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Back in 2019, when bassist Michael Formanek, drummer Tomas Fujiwara and guitarist/MacArthur fellow Mary Halvorson were holed up in Philadelphia working on 2020’s The Anthony Braxton Project, the trio known as Thumbscrew also put together a new album of originals. Never is Enough, the group’s sixth LP, adds some Braxtonian flavorings to its patented brand of avant-garde jazz, though considering how the compositional maverick mentored all three of these folks at one point or another, it’s hardly any more overt than usual.
“Unsung Procession” and “Through an Open Window” present Thumbscrew at its most prototypical, with guitar melodies that leapfrog over expected changes, non-conformist harmonies and a rhythm section that keeps the ground unsteady under the lead instrument’s feet. “Sequel to Sadness” comes off like the band’s twisted version of a ballad, one that’s unlikely to provide any solace, while “Fractured Sanity” swings the hardest, as Fujiwara pushes his compadres into post bop, encouraging them with a groovy drum solo. The title track begins with free-floating swirl, Halvorsen’s semi-acoustic guitar flitting in and out of the rhythm tree grown by Formanek and Fujiwara. But then the guitarist kicks on her distortion pedal, injecting psychedelic muscle into the arrangement, before the threesome brings the track to an explosive close in a blaze of near-punk aggression. “Scam Likely” shuts the record’s door with a tumbling rhythm section and an unsettling undercurrent of feedback.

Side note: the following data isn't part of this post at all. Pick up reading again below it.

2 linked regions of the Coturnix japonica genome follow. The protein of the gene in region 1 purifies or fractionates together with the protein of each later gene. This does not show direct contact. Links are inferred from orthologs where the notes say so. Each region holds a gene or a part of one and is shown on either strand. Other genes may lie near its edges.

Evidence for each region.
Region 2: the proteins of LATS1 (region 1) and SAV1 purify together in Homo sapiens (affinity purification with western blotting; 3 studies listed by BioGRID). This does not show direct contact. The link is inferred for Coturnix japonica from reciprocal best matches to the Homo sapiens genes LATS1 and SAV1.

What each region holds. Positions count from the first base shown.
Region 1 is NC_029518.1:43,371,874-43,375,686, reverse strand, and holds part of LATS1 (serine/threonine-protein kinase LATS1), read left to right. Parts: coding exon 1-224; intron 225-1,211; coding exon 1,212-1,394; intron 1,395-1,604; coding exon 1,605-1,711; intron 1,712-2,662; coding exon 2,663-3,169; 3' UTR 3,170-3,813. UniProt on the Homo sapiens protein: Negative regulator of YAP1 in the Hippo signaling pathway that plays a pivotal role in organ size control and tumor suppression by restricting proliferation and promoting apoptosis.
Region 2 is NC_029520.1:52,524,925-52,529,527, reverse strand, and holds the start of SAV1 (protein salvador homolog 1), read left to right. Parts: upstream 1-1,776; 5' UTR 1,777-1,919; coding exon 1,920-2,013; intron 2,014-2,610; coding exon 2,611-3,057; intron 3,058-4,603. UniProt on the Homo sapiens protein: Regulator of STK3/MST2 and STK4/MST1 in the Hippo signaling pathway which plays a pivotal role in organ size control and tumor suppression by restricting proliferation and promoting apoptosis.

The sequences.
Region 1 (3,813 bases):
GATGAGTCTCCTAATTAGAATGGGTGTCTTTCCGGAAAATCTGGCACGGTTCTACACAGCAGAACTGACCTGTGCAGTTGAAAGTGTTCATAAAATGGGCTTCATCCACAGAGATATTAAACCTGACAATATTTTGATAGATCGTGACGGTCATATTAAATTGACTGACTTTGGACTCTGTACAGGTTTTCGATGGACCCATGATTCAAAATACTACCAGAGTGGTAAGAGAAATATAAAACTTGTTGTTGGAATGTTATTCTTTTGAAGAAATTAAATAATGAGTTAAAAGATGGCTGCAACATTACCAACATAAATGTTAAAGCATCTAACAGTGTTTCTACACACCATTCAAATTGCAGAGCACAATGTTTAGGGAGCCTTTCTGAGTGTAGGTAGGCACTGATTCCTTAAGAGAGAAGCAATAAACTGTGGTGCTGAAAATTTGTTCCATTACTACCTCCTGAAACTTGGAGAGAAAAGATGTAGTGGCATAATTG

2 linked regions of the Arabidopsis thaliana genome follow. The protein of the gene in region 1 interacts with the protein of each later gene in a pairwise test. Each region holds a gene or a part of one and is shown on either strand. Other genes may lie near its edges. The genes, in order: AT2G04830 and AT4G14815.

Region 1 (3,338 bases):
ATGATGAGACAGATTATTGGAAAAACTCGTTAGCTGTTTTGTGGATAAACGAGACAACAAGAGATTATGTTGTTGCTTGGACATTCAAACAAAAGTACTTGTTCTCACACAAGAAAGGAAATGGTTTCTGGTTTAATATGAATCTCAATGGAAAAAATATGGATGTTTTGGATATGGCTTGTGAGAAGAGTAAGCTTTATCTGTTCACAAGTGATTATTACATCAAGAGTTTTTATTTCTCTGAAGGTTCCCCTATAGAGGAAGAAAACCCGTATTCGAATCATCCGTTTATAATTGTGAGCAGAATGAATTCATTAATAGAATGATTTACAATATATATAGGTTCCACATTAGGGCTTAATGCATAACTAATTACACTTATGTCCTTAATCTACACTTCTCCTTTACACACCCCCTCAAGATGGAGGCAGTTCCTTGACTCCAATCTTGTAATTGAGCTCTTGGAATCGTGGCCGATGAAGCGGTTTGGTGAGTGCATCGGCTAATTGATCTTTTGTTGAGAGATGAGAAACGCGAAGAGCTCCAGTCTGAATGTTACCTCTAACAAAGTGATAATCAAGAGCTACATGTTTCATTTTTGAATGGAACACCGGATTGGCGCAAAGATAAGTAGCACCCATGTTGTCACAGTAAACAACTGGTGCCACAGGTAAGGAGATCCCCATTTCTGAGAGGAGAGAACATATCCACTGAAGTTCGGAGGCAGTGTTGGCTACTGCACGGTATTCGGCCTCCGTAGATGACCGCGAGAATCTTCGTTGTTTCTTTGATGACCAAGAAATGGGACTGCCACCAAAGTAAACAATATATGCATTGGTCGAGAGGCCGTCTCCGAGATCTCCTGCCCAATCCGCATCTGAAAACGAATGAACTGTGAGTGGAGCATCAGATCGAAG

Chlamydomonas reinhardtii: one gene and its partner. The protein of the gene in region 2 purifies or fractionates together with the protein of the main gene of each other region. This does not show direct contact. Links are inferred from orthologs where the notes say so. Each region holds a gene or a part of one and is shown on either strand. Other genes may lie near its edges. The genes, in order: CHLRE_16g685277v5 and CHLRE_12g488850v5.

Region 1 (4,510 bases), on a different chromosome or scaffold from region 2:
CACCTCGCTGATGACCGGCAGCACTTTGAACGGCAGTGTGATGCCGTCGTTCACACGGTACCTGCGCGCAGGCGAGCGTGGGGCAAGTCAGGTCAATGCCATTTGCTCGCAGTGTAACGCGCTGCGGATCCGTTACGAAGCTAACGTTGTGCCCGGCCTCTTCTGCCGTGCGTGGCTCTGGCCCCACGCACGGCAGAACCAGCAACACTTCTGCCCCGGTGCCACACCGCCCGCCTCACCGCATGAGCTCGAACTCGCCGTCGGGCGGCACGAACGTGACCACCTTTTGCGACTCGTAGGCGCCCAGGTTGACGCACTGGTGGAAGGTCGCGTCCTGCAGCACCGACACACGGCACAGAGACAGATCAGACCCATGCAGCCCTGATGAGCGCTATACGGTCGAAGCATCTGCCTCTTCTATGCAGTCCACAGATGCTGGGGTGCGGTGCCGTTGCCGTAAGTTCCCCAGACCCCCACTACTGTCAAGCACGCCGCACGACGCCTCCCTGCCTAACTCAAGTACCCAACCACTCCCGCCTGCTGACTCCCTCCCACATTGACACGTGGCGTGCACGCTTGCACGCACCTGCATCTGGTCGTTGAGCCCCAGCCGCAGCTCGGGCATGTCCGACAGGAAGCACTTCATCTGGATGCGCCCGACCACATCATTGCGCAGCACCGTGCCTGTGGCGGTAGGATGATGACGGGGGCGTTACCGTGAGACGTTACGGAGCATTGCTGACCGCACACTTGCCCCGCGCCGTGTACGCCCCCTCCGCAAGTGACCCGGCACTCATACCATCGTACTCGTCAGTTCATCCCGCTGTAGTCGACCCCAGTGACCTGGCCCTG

What really sets Thumbscrew apart is that, despite a general lack of musical qualities that could be defined in any way as conventional jazz, there’s really no other way to describe them. The way the group’s improvisations meet its compositional skills is the hallmark of its chosen field, whether or not it sticks to any lanes. It’s what makes Thumbscrew one of the greatest jazz bands currently going.
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